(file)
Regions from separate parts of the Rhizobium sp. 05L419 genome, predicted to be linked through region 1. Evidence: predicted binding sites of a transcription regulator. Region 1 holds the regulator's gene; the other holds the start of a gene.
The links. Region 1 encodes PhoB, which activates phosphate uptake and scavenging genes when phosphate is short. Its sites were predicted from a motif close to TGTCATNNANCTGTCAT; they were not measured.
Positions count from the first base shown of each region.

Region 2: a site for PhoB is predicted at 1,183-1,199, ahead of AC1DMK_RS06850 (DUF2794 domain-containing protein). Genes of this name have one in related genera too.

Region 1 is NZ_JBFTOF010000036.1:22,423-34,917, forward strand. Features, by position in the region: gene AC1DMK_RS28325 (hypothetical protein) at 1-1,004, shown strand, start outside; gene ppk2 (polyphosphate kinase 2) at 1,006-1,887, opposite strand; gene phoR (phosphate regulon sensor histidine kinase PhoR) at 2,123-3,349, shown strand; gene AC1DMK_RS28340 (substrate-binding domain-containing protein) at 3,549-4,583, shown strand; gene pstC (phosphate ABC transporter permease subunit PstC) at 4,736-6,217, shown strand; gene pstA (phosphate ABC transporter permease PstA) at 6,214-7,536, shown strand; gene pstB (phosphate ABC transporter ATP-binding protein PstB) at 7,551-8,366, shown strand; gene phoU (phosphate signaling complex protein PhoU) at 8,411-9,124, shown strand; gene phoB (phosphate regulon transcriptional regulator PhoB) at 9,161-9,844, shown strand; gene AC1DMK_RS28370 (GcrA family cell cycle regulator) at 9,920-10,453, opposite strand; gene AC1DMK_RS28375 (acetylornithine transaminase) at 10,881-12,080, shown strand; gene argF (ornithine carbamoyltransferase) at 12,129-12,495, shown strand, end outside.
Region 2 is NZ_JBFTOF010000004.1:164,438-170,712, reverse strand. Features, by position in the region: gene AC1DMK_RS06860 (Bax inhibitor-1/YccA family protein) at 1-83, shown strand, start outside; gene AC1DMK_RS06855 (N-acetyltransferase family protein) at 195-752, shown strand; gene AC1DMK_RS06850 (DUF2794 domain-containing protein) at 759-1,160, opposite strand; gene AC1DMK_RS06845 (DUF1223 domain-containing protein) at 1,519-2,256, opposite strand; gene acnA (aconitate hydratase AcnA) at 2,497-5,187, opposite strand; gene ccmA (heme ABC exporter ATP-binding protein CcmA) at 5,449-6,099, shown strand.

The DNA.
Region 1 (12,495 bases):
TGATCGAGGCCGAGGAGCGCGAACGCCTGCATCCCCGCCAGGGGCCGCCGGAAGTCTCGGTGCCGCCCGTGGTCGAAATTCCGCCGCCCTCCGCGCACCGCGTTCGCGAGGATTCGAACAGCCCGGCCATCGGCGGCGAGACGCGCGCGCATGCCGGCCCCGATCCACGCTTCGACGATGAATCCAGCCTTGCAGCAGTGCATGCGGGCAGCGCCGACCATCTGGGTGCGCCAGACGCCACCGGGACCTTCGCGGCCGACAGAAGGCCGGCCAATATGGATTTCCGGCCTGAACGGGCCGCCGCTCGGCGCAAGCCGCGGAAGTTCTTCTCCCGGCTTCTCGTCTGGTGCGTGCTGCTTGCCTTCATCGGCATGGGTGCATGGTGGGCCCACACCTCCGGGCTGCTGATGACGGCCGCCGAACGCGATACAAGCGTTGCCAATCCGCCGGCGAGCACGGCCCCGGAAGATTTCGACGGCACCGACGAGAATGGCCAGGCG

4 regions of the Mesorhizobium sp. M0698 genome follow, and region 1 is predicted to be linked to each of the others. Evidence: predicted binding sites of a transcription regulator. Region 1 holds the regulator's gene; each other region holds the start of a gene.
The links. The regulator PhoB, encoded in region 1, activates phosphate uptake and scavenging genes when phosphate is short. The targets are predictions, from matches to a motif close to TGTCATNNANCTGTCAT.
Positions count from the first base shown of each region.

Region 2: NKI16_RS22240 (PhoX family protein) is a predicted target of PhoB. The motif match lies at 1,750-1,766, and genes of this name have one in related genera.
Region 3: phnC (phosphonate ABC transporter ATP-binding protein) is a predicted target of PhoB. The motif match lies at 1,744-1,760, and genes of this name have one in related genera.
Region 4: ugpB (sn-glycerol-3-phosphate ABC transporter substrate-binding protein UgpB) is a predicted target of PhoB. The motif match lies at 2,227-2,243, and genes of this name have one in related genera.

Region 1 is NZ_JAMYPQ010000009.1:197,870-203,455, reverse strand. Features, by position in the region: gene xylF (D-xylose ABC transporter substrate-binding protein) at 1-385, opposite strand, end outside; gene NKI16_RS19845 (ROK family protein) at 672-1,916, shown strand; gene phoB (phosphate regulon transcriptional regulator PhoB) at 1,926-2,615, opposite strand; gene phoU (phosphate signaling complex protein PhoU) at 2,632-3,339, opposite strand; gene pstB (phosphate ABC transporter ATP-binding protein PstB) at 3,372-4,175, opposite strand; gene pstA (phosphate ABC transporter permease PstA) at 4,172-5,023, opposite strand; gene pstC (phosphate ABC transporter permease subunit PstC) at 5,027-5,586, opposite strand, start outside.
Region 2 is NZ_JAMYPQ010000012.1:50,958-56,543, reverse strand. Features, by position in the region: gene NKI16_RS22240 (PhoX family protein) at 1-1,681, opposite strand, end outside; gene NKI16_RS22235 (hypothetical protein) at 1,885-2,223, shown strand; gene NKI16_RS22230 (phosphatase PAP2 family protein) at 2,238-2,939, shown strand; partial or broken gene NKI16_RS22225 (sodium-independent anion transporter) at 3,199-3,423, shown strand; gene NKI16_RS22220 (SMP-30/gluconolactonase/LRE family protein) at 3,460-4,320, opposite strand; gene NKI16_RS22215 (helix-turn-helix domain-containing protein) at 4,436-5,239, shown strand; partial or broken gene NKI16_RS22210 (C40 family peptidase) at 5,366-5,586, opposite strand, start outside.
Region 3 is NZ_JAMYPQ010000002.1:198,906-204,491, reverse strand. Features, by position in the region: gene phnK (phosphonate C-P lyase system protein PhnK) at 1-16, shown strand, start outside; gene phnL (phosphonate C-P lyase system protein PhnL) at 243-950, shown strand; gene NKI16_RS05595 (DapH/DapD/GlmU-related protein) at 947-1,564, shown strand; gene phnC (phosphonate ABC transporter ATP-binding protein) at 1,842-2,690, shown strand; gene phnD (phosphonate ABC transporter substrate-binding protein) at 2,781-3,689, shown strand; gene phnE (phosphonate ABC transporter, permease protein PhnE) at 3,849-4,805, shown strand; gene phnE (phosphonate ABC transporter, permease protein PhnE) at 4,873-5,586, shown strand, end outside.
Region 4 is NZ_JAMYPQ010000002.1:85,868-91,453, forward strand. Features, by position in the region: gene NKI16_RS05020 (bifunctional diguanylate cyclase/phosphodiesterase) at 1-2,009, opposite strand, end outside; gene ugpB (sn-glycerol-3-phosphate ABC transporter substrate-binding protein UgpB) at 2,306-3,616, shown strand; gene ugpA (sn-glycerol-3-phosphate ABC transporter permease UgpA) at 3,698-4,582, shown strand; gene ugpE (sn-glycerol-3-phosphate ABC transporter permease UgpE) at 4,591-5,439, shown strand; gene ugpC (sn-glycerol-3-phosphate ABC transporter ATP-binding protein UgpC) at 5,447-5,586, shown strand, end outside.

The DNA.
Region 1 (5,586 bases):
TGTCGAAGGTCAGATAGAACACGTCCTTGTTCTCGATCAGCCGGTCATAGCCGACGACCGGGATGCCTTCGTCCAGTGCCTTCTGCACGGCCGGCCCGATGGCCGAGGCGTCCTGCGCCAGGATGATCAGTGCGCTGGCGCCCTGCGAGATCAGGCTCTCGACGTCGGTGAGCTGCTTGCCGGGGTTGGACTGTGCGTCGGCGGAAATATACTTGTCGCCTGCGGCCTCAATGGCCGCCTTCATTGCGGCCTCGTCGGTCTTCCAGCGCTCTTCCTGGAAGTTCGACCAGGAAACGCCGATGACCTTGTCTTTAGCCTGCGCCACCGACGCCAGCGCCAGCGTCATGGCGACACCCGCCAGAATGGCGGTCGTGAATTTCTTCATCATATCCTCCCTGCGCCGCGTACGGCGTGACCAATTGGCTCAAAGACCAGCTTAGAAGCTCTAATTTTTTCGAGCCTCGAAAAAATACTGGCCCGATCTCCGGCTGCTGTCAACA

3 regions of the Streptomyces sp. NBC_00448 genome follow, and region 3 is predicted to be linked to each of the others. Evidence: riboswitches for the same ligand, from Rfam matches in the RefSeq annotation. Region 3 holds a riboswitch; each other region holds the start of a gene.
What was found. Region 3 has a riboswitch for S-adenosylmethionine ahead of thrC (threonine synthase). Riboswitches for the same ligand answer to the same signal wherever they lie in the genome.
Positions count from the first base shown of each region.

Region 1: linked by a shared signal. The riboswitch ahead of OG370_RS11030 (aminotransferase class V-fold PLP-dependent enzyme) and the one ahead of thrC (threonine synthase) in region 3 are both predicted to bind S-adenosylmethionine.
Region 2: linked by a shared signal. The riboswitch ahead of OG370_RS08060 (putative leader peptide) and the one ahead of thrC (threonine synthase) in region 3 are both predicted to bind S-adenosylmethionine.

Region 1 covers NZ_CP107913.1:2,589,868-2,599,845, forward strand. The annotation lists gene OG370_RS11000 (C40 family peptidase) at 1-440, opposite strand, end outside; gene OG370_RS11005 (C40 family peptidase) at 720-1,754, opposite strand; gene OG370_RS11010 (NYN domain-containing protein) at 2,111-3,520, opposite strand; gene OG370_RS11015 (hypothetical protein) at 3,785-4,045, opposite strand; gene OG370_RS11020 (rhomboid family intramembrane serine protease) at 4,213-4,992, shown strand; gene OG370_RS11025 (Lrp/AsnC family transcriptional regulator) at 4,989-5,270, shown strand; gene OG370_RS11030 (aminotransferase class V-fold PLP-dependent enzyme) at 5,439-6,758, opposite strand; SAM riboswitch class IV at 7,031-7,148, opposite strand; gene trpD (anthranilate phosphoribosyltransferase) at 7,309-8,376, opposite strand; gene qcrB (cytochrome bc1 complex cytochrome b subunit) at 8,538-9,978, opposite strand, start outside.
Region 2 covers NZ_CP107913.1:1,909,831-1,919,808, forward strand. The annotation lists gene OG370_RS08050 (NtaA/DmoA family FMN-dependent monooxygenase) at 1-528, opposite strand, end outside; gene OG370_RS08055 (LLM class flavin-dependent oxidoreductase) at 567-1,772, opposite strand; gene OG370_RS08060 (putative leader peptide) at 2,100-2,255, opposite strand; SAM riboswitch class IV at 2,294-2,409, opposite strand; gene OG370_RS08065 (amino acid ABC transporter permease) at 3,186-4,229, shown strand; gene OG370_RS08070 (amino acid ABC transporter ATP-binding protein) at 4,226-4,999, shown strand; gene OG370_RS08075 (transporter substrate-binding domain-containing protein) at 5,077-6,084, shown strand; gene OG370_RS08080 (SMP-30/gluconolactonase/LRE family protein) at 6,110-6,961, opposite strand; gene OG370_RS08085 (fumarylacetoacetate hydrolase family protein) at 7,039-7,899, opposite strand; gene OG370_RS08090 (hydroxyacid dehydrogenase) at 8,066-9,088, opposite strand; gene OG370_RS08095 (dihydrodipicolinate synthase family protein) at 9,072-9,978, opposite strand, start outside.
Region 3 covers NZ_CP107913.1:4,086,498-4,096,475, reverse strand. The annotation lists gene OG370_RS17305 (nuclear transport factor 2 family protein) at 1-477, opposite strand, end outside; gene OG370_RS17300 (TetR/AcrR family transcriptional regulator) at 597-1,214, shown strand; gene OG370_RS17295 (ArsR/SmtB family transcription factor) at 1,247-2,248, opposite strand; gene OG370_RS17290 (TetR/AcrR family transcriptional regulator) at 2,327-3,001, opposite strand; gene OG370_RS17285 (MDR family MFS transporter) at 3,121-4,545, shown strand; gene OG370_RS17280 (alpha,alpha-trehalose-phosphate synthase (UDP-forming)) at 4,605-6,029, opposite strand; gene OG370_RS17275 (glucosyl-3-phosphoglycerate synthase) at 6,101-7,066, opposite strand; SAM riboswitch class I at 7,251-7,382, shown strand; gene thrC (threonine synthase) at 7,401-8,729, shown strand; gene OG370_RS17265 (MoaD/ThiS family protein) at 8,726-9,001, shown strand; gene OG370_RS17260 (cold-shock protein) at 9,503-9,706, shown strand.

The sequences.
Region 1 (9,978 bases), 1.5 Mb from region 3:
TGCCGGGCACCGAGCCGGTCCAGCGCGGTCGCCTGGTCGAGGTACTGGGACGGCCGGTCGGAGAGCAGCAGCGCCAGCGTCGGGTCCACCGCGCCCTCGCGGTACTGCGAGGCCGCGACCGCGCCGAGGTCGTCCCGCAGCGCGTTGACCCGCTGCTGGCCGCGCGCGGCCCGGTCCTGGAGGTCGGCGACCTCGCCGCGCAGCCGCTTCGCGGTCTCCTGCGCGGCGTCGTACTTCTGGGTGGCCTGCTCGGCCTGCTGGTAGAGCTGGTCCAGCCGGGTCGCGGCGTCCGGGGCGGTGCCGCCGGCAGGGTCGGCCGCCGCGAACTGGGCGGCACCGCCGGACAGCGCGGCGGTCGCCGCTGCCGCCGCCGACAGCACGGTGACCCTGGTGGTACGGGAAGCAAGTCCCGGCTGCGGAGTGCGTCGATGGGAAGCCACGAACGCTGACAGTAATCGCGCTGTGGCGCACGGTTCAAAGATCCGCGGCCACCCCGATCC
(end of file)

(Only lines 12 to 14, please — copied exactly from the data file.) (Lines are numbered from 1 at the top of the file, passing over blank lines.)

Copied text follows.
Positions count from the first base shown of each region.

Region 2: NKI16_RS22240 (PhoX family protein) is a predicted target of PhoB. The motif match lies at 1,750-1,766, and genes of this name have one in related genera.
Region 3: phnC (phosphonate ABC transporter ATP-binding protein) is a predicted target of PhoB. The motif match lies at 1,744-1,760, and genes of this name have one in related genera.